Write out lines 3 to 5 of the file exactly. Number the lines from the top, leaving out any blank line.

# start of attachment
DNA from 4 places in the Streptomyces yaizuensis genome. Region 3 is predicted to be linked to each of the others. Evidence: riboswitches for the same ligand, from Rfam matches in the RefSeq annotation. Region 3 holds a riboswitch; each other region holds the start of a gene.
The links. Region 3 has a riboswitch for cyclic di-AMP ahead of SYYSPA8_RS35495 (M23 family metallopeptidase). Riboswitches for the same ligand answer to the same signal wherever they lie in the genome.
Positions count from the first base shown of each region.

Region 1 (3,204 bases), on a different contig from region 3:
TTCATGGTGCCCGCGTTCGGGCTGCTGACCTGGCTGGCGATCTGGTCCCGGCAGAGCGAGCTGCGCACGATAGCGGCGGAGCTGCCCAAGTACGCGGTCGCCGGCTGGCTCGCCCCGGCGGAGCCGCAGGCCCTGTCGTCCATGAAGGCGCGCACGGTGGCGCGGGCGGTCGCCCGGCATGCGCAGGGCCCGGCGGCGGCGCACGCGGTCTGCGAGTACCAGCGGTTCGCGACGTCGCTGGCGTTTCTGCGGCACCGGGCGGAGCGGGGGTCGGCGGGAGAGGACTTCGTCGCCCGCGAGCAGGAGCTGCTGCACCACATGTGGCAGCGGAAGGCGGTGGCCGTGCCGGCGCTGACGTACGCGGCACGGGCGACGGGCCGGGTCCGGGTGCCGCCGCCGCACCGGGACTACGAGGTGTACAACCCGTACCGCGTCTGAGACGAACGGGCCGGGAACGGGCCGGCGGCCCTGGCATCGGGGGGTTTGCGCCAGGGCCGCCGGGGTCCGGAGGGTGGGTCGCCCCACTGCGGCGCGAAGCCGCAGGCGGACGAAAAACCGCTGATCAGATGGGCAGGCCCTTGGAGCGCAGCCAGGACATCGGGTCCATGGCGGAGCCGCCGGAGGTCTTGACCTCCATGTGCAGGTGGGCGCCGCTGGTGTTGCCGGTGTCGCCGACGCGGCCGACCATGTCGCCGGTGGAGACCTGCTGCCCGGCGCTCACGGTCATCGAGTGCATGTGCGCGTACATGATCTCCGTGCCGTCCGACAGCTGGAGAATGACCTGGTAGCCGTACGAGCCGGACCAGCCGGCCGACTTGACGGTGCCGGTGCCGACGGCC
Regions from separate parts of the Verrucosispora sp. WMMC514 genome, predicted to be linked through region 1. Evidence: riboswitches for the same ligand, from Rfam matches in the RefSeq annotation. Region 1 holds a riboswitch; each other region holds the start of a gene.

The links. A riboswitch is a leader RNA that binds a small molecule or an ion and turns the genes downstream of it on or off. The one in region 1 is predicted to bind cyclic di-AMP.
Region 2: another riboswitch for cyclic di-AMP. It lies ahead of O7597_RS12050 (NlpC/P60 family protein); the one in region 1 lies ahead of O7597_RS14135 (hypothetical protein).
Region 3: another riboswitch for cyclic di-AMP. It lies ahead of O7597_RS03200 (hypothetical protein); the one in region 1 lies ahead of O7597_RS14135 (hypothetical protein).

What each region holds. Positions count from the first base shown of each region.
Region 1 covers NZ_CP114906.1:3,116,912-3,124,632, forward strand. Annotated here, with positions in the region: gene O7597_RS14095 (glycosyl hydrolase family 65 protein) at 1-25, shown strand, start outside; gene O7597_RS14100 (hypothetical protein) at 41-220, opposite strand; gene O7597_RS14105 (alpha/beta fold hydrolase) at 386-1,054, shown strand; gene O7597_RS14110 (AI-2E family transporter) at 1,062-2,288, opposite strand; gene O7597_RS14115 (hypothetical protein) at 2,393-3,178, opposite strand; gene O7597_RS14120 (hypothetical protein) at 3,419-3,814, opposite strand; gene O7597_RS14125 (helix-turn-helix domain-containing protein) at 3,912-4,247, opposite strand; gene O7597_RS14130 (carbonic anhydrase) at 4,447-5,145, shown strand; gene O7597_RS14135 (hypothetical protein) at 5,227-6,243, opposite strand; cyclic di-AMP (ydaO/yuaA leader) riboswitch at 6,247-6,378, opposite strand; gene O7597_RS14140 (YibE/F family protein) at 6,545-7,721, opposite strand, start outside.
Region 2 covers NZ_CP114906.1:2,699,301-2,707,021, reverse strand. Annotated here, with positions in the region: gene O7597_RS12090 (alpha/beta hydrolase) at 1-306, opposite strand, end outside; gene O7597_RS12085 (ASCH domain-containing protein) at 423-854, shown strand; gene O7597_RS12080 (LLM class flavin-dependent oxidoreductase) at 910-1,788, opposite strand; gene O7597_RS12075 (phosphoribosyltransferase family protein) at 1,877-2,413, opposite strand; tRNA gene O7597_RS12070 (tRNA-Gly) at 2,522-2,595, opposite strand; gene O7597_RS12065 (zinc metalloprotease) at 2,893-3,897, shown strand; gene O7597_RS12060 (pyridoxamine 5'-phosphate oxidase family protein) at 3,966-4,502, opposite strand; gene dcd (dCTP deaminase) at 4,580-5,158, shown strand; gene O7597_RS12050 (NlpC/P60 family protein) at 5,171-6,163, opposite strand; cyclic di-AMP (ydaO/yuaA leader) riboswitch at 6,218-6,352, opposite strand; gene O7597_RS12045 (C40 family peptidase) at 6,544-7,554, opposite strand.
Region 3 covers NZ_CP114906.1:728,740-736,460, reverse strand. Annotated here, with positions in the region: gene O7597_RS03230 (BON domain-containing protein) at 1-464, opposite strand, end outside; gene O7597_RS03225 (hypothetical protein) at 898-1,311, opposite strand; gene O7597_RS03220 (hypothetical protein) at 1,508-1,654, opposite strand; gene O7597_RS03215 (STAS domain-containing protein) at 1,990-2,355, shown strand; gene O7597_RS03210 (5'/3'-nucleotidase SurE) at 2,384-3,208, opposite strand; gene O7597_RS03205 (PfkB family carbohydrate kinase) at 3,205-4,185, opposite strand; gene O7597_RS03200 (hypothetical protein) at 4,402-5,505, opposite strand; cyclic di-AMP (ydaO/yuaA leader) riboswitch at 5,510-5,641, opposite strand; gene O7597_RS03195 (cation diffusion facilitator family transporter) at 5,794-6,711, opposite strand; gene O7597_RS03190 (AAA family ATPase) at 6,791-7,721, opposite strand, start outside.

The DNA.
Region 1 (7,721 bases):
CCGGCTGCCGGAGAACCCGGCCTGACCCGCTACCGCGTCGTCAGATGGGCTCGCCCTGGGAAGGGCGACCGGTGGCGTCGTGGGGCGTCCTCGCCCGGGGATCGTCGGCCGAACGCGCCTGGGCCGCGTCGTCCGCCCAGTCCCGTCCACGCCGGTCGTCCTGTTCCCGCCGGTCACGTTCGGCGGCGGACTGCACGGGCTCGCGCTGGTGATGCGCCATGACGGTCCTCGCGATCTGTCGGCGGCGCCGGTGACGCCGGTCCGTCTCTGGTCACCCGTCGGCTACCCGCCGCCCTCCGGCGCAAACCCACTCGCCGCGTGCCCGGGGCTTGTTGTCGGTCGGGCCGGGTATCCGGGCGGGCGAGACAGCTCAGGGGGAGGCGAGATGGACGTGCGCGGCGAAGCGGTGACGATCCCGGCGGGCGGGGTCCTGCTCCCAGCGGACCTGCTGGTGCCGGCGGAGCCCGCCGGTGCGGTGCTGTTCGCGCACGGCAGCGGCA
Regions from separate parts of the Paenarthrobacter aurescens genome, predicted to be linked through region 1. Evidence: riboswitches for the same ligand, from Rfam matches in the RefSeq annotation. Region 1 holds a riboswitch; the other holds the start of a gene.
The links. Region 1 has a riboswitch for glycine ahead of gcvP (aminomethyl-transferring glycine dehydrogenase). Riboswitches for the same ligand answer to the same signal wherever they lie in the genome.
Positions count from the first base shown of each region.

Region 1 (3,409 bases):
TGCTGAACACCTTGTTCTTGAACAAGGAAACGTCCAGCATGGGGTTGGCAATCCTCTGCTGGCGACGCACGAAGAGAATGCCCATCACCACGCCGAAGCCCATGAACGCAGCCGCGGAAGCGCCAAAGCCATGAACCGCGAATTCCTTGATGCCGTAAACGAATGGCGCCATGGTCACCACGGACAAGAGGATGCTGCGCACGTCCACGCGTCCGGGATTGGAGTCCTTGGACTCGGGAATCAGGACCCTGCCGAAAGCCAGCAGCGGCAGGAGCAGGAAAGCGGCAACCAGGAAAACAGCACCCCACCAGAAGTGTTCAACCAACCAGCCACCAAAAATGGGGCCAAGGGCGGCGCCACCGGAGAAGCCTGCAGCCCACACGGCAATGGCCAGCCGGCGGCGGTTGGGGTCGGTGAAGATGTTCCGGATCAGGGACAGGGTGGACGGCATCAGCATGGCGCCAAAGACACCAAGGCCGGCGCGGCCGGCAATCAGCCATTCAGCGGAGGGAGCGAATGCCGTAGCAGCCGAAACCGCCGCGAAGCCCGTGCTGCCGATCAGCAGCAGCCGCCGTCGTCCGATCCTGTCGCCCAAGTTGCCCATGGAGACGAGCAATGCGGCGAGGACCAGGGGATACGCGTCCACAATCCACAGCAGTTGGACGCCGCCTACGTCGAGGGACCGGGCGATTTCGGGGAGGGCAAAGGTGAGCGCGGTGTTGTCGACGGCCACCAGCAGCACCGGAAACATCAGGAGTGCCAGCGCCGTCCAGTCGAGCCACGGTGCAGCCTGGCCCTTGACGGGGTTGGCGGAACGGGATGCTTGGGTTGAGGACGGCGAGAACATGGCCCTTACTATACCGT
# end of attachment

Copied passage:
Positions count from the first base shown of each region.

Region 1 (3,204 bases), on a different contig from region 3:
TTCATGGTGCCCGCGTTCGGGCTGCTGACCTGGCTGGCGATCTGGTCCCGGCAGAGCGAGCTGCGCACGATAGCGGCGGAGCTGCCCAAGTACGCGGTCGCCGGCTGGCTCGCCCCGGCGGAGCCGCAGGCCCTGTCGTCCATGAAGGCGCGCACGGTGGCGCGGGCGGTCGCCCGGCATGCGCAGGGCCCGGCGGCGGCGCACGCGGTCTGCGAGTACCAGCGGTTCGCGACGTCGCTGGCGTTTCTGCGGCACCGGGCGGAGCGGGGGTCGGCGGGAGAGGACTTCGTCGCCCGCGAGCAGGAGCTGCTGCACCACATGTGGCAGCGGAAGGCGGTGGCCGTGCCGGCGCTGACGTACGCGGCACGGGCGACGGGCCGGGTCCGGGTGCCGCCGCCGCACCGGGACTACGAGGTGTACAACCCGTACCGCGTCTGAGACGAACGGGCCGGGAACGGGCCGGCGGCCCTGGCATCGGGGGGTTTGCGCCAGGGCCGCCGGGGTCCGGAGGGTGGGTCGCCCCACTGCGGCGCGAAGCCGCAGGCGGACGAAAAACCGCTGATCAGATGGGCAGGCCCTTGGAGCGCAGCCAGGACATCGGGTCCATGGCGGAGCCGCCGGAGGTCTTGACCTCCATGTGCAGGTGGGCGCCGCTGGTGTTGCCGGTGTCGCCGACGCGGCCGACCATGTCGCCGGTGGAGACCTGCTGCCCGGCGCTCACGGTCATCGAGTGCATGTGCGCGTACATGATCTCCGTGCCGTCCGACAGCTGGAGAATGACCTGGTAGCCGTACGAGCCGGACCAGCCGGCCGACTTGACGGTGCCGGTGCCGACGGCC